Region Agenda, Part 2: Share Services Where It Makes Sense
December 28, 2009
On Nov. 10, Canton named a new police chief, who will be paid $97,000 a year on a four-year contract.
The new chief, John Murphy, is well qualified; that is not the point. The question is whether Canton should have named a police chief at all.
The town has 14 uniformed officers. Neighboring Simsbury has 35 officers. If they merged into one department, would both towns save significant amounts of money without losing current levels of service?
Actually, the town considered the possibility of merging with both Avon and Simsbury, said First Selectman Dick Barlow. But salaries in Avon and benefits in Simsbury were enough above those in Canton that the town would have lost money in the deal.
Mr. Barlow said Canton is still pursuing a merger of 911 call service with the other two towns, with whom it already shares a number of other services.
Does Every Town Need A Dial-A-Ride Van?
If Greater Hartford municipalities are to make a serious move toward regional collaboration, they must do what Canton did — look at what services can be shared, and do it where it makes sense.
Towns in the Farmington Valley have been in the forefront of a push to regionalize services. Avon, for example, is part of a remarkable 76 different regional service-sharing agreements; everything from tax assessor and animal control to senior meals and youth services.
To get the ball rolling for the rest of the region, it would be helpful to do a study of service sharing, and a survey of residents to see what services they are willing to regionalize. Do you care if the animal control officer or the building official comes from the next town? Does it matter if the dial-a-ride van is garaged elsewhere? Would you go for regional zoning?
The state, which has named a blue-ribbon commission to study regional efficiencies, should initiate such a process and pay for it. It is in the state's interest to help towns operate more efficiently and economically, to lower the overall cost of government.
The region is defined differently for different services. As a base, we should look to the federal definition of a metropolitan area — which is an urban core of more than 50,000, the surrounding county and adjacent counties that are economically and socially connected, as measured by commuting patterns. That would produce a Greater Hartford metro region of about 50 towns.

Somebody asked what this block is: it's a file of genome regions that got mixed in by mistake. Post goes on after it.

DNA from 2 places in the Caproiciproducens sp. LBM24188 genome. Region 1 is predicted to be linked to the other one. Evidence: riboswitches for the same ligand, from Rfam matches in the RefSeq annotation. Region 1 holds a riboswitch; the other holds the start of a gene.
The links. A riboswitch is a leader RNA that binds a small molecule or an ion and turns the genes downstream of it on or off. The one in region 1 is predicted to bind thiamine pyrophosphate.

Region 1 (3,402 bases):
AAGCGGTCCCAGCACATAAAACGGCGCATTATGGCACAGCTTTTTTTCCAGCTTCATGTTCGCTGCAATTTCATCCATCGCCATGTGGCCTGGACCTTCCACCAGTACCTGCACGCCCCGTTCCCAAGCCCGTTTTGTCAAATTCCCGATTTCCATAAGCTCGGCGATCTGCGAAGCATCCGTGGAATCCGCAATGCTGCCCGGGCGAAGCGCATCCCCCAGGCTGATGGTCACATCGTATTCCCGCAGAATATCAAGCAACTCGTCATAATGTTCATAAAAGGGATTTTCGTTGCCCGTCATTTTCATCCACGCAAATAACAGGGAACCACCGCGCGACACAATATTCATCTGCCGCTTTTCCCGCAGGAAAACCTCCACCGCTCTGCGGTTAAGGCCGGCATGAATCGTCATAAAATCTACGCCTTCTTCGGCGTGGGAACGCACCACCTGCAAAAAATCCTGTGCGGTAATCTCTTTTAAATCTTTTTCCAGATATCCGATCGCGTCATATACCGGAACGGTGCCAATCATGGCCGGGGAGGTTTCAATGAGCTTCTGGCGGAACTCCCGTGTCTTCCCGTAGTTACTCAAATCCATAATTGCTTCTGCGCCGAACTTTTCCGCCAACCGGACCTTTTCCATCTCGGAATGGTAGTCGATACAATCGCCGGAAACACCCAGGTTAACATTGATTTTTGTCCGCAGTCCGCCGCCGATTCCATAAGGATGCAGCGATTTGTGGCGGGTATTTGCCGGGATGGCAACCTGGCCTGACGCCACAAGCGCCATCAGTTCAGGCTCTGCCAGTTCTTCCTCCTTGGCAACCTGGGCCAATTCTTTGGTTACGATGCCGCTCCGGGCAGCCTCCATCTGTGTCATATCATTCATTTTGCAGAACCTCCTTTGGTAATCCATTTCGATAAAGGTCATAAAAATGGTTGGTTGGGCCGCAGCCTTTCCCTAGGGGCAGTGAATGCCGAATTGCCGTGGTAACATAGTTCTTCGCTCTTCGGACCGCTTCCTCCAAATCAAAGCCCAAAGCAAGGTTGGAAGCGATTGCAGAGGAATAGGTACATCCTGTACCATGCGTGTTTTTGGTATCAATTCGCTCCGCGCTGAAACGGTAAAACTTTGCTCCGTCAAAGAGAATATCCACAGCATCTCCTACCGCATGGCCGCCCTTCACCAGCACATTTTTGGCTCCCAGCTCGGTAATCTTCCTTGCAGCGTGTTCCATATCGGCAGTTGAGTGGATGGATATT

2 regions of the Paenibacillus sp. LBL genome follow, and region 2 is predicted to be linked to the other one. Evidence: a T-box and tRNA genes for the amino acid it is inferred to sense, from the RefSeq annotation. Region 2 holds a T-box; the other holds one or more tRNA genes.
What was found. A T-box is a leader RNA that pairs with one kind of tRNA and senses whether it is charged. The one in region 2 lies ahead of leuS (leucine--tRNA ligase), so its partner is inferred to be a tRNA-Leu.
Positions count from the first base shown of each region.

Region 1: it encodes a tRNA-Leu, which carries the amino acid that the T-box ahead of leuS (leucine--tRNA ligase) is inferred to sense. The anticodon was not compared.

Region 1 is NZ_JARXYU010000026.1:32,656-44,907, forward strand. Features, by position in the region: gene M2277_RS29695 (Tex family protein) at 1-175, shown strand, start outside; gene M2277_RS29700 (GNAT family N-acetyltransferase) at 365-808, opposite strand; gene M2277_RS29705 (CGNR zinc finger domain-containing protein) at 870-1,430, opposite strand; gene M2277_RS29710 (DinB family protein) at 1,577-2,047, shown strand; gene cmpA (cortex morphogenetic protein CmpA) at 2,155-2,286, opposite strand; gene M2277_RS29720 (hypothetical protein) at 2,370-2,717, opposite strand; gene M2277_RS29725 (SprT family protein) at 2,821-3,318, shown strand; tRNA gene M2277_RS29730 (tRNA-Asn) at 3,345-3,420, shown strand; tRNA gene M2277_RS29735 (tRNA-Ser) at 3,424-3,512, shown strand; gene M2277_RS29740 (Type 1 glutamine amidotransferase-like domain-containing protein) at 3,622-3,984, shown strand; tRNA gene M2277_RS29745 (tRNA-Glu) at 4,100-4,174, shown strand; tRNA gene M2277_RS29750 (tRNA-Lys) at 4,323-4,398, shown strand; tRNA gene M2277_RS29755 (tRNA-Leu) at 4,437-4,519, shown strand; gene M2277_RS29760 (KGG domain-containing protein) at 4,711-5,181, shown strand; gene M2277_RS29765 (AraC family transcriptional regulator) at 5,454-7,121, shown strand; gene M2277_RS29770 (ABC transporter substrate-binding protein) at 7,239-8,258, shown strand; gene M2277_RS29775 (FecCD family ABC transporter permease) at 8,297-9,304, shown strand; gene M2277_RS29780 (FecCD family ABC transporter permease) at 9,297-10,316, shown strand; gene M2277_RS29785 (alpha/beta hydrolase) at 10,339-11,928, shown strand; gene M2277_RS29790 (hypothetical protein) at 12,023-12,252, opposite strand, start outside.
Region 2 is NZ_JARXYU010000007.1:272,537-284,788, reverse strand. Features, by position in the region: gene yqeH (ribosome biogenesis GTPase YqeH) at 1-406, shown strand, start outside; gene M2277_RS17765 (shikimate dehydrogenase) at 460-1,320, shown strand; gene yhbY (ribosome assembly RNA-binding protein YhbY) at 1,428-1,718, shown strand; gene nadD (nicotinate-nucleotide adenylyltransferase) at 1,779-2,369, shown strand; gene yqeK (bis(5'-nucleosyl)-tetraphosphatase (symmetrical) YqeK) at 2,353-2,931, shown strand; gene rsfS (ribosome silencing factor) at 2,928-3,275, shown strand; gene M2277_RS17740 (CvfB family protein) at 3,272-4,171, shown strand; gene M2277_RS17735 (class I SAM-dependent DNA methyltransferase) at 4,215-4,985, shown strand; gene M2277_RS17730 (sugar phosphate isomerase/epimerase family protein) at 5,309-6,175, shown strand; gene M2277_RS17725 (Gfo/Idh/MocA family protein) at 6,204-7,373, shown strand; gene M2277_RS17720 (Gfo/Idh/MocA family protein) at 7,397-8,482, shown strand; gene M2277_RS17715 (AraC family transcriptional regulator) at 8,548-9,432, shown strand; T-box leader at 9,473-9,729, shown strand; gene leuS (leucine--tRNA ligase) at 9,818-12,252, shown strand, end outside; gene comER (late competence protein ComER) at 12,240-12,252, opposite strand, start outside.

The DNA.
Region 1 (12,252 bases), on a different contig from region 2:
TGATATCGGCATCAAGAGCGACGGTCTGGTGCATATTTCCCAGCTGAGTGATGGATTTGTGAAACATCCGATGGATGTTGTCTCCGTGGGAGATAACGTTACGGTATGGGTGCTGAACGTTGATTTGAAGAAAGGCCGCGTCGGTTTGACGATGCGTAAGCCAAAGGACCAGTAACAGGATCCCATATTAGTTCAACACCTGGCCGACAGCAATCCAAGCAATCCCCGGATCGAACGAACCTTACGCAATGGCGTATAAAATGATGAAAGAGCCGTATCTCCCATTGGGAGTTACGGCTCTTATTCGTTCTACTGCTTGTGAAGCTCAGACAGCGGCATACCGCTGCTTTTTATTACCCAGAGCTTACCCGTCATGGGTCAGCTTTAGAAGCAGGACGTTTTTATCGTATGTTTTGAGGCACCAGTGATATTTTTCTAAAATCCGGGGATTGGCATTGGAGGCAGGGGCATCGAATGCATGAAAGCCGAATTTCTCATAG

It would be relatively easy to draft a survey listing all municipal services and asking residents which they would regionalize. The harder step would be the cost study. But some such studies have been done in Connecticut.
Or An Emergency Call Center?
For example, the Central Connecticut Regional Planning Agency published a study in 2005 showing that the city of Bristol and four surrounding towns could save more than $1 million a year among them, and probably improve service, if they created a regional emergency telecommunications center instead of having each town run its own.
It didn't happen, because local police chiefs and others didn't want to give up their own 911 call centers. This may explain why the state has 107 emergency call centers, when the technology exists to reduce the number by at least 100, if not 106.
On the plus side, a dozen towns in the Northeast Connecticut Council of Governments studied the mandated revaluation of taxable property, usually contracted to outside firms at considerable expense, and discovered that if they pooled resources and hired permanent staff, they could cut costs by more than 50 percent, from $50 a parcel to $23 a parcel.
So they did.
Reprinted with permission of the Hartford Courant.
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